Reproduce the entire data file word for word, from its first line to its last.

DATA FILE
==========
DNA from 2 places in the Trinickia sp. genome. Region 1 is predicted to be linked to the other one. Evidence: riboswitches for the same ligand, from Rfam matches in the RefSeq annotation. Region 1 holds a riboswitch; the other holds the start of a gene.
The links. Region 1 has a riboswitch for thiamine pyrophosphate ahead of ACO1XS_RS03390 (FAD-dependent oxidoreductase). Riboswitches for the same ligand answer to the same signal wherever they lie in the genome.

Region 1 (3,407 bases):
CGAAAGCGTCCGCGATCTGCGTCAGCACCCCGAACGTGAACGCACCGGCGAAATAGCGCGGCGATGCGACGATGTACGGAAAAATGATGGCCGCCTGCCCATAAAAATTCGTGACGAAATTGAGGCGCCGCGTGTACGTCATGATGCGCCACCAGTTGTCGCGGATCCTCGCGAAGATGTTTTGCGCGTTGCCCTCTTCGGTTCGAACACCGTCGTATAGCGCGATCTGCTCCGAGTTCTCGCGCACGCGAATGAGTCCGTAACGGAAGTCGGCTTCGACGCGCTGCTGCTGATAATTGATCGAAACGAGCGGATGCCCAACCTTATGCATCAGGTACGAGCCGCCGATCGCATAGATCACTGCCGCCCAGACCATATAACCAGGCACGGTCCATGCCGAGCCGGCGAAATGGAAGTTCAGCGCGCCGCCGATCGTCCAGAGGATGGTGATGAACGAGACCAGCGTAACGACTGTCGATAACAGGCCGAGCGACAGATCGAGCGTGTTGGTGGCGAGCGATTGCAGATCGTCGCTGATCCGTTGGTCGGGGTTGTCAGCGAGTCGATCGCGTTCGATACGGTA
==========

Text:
DNA from 2 places in the Trinickia sp. genome. Region 1 is predicted to be linked to the other one. Evidence: riboswitches for the same ligand, from Rfam matches in the RefSeq annotation. Region 1 holds a riboswitch; the other holds the start of a gene.
The links. Region 1 has a riboswitch for thiamine pyrophosphate ahead of ACO1XS_RS03390 (FAD-dependent oxidoreductase). Riboswitches for the same ligand answer to the same signal wherever they lie in the genome.

Region 1 (3,407 bases):
CGAAAGCGTCCGCGATCTGCGTCAGCACCCCGAACGTGAACGCACCGGCGAAATAGCGCGGCGATGCGACGATGTACGGAAAAATGATGGCCGCCTGCCCATAAAAATTCGTGACGAAATTGAGGCGCCGCGTGTACGTCATGATGCGCCACCAGTTGTCGCGGATCCTCGCGAAGATGTTTTGCGCGTTGCCCTCTTCGGTTCGAACACCGTCGTATAGCGCGATCTGCTCCGAGTTCTCGCGCACGCGAATGAGTCCGTAACGGAAGTCGGCTTCGACGCGCTGCTGCTGATAATTGATCGAAACGAGCGGATGCCCAACCTTATGCATCAGGTACGAGCCGCCGATCGCATAGATCACTGCCGCCCAGACCATATAACCAGGCACGGTCCATGCCGAGCCGGCGAAATGGAAGTTCAGCGCGCCGCCGATCGTCCAGAGGATGGTGATGAACGAGACCAGCGTAACGACTGTCGATAACAGGCCGAGCGACAGATCGAGCGTGTTGGTGGCGAGCGATTGCAGATCGTCGCTGATCCGTTGGTCGGGGTTGTCAGCGAGTCGATCGCGTTCGATACGGTA